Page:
Ok. This is a pretty significant shot across most of the other MVNOs out there.
FreedomPop has been working for a while now to popularize entry-level free data. You buy a relatively inexpensive portable modem, and you get a small pool of data every month for free. Need more data, pay extra. They’re bringing that same business model to smartphones starting today.
The phone isn’t the most exciting handset ever, the HTC EVO Design 4G, but it does come with actual 4G in the form of Sprint’s aged (but still pretty quick) WiMAX network. The good news is it’ll only run you $100 to pick it up. For that price it’s REALLY decent hardware.
FreedomPop has built all of its services off of that network, so I would image that if you’re not in good WiMAX coverage that you’ll fall back on to Sprint’s improving 3G infrastructure. As Sprint has been going through their “Network Vision” clean up, I personally saw a decent little bump to network speed and reception in LA.
The FreedomPop plan starts you off with 200 voice minutes, 500 texts, and 500MB of data per month. Stepping up to unlimited voice and texts adds $11 a month. You can bump up data as well, 2GB for $20, 4GB for $35, even 10GB for $90.
We’re starting to see some pretty cut throat competition from the smaller virtual carriers, with Republic Wireless recently scoring the Moto X, but no one has had the guts to offer up a free plan yet. Now if only we could start talking about some LTE FreedomPop…
Ok. I don’t actually know if those awkward little hex wrenches will be needed to install these panels on your home.
IKEA will soon begin offering solar panels at stores in Great Britain as a test market to see if this program can be expanded worldwide. Great Britain was selected as it offers a good balance of energy pricing and state programs designed to offer consumers incentives when investing in solar.
Manufactured by the Chinese company Hanergy, the panels being offered will cost around $9200 for a 3.36 Kilowatt system, and IKEA estimates that it should take around seven years to pay them off. During that time, consumers should enjoy reduced energy pricing. In select markets, where IKEA can offer those services, any excess energy created might be able to feed back into the local energy grid. Depending on market pricing (which I’m sure will drop quickly if many people start producing excess power) you could even turn a profit faster than seven years.
While other big box consumer home improvement companies have offered panels before, IKEA looks to be taking a slightly more proactive approach to aiding consumers in the consultation and installation of their products. That, and you can get some delicious meatballs while shopping for those panels. Lowes and Home Depot should really look at partnering up with some gourmet food trucks…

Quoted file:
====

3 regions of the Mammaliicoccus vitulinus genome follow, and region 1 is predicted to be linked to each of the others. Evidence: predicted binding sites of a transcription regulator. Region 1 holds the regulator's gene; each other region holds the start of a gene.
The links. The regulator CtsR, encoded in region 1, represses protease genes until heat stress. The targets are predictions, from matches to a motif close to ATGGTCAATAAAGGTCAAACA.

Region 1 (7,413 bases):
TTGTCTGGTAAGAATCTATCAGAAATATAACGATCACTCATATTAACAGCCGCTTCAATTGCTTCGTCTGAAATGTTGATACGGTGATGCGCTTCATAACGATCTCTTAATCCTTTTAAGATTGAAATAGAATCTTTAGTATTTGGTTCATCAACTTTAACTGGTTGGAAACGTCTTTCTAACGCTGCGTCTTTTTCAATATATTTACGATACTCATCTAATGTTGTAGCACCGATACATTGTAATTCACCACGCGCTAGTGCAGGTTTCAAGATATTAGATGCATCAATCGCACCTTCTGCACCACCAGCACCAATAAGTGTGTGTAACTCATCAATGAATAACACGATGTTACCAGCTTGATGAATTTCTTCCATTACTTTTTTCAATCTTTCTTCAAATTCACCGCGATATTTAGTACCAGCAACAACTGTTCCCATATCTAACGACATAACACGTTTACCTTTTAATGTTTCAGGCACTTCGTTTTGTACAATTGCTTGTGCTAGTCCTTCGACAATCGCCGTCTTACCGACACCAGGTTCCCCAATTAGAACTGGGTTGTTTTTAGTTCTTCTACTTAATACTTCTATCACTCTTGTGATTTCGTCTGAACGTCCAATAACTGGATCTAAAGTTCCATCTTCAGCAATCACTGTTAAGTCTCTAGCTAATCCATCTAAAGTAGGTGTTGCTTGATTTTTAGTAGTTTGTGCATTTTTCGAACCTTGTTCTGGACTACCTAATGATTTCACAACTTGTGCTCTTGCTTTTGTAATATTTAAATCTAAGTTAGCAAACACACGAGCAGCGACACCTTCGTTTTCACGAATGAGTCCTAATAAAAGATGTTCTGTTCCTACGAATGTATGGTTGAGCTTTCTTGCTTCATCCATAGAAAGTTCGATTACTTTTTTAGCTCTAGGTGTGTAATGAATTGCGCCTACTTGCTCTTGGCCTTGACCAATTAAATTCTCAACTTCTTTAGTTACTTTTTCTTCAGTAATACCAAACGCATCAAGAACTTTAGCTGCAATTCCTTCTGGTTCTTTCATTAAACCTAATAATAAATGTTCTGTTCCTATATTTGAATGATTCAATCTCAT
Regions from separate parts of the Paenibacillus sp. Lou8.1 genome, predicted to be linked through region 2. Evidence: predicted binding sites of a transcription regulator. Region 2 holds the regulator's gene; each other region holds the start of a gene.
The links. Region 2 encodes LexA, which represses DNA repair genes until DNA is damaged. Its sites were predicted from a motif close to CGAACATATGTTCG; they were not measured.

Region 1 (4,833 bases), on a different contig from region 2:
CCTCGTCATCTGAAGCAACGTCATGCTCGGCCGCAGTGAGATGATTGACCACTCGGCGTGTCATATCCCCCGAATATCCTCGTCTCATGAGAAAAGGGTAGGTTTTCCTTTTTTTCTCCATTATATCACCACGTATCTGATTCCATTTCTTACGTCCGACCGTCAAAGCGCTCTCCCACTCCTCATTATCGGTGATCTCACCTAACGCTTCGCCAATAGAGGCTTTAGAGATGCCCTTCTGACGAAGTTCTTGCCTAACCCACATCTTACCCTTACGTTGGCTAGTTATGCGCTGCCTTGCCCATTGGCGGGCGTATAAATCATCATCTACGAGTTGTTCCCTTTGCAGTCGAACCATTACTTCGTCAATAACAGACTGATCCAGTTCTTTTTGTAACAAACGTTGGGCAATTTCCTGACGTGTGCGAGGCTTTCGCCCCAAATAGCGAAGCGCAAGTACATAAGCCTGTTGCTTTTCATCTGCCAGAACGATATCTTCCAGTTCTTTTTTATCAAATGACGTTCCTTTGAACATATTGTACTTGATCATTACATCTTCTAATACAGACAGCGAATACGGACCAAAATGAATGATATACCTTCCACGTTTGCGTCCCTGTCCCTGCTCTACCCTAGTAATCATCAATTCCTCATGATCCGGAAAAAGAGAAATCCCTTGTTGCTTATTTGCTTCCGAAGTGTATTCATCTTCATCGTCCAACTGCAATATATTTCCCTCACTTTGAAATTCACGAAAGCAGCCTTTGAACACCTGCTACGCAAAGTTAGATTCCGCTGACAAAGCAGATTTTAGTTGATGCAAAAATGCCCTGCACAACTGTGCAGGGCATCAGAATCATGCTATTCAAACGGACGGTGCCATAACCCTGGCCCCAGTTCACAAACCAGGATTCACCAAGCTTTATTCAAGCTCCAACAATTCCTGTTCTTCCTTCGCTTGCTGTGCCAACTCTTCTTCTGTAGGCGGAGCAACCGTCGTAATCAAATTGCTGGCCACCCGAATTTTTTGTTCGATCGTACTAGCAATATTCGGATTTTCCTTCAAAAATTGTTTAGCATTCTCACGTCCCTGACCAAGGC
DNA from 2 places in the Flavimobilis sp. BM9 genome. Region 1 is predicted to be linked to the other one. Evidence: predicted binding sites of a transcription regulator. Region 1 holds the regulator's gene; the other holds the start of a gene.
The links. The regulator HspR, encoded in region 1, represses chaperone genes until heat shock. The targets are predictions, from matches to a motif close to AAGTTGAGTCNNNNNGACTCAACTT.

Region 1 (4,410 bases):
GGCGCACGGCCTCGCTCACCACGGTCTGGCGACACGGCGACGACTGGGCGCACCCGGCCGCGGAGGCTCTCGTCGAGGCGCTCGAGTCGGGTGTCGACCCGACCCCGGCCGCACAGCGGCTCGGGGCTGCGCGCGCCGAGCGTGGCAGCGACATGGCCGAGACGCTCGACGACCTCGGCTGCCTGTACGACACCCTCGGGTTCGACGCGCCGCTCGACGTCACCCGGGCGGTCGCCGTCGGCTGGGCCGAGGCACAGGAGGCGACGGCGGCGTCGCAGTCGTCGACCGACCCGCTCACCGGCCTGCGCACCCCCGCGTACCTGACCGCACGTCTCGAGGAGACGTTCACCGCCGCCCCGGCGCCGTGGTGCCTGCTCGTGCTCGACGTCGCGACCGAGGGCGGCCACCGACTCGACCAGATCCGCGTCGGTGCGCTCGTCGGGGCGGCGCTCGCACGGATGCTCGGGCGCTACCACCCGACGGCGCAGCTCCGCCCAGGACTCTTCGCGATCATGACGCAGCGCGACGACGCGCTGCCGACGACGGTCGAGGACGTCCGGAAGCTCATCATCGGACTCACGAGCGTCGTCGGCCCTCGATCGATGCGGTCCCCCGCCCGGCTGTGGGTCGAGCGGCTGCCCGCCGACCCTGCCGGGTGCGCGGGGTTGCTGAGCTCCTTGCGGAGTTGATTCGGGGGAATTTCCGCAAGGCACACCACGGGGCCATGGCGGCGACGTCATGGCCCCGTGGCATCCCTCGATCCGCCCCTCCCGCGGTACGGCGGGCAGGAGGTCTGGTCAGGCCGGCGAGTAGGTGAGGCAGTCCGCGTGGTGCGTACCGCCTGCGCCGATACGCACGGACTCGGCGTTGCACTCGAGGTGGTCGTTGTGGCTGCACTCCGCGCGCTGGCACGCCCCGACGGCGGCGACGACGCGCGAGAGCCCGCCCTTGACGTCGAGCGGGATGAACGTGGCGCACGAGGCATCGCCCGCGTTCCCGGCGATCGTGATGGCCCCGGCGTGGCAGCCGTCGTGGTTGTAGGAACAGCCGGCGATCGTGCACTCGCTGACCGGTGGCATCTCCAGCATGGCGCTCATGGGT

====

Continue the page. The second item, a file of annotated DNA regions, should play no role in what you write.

I’m a sucker for clean, fashionable gadget accessories and bags. Geek is chic, and we’re seeing some really cool ways to incorporate technology into our daily lives. If you can add in things like natural fibers, leather, or wood I’m sold.
Scouting the Etsy, I stumbled onto this simple piece from Ciseal, a bent wood tablet stand. It’s simple, attractive, unadorned, and very clean looking. Also, happily, it’s not custom built for any one specific tablet, looking like it’ll handle just about any iPad sized slate.
The $80 price tag might be a bit steep, but if you’re into supporting you’re local craftsman, and you want something which looks a little nicer than the overseas plastic we can get for cheap, it could be worth checking Ciseal out.
From the Twitters:
So here’s the deal, long story short, current Windows Phone Handsets will run at a deficit compared to current Android handsets when it comes to gaming. Microsoft’s hardware mandate pretty much guarantees that all Windows Phones will rock similar hardware. To date, that means Qualcomm’s older dual core Snapdragon chipset. Even though Windows Phone 8 is a decently lean OS which runs more efficiently than Android, and for day to day tasks you’d be hard pressed to see much difference in operation between WP8 on dual-core and Android on quad-core, gaming is one of those phone taxing activities where the extra horsepower comes in handy.
It’s not to say that the gaming experience is bad, far from it. I’m having a blast playing Halo: Spartan Assault, and Where’s My Water 2 was released on WP before Android. All things being equal though, playing the same game on Android and WP8, like Asphalt 7, I find levels load faster, game play lags less, and newer Android phones tend to run a little cooler than WP handsets. We’re just running into the upper limits of what this older chipset is capable of delivering.
Other comparisons become a bit more subjective. Some claim that the 1080p resolution found on newer Android fare looks better than the 720p screens on Windows Phones. Also, that the better graphics hardware means fancier lighting and particle effects. Both are certainly true scientifically, but I’ve honestly had a difficult time seeing a tremendous advantage on screens smaller than five inches.
It’s not all bad news though, as the Nokia Lumia 1520 phablet is rumored to be the first Windows Phone featuring both a 1080p screen and Qualcomm’s new 800 series chipset, pretty much catapulting Windows Phone up to the current ranks of the premier Android ecosystem. On phones rocking a larger than five inch screen that resolution bump becomes a little more noticeable in fine detail and clarity.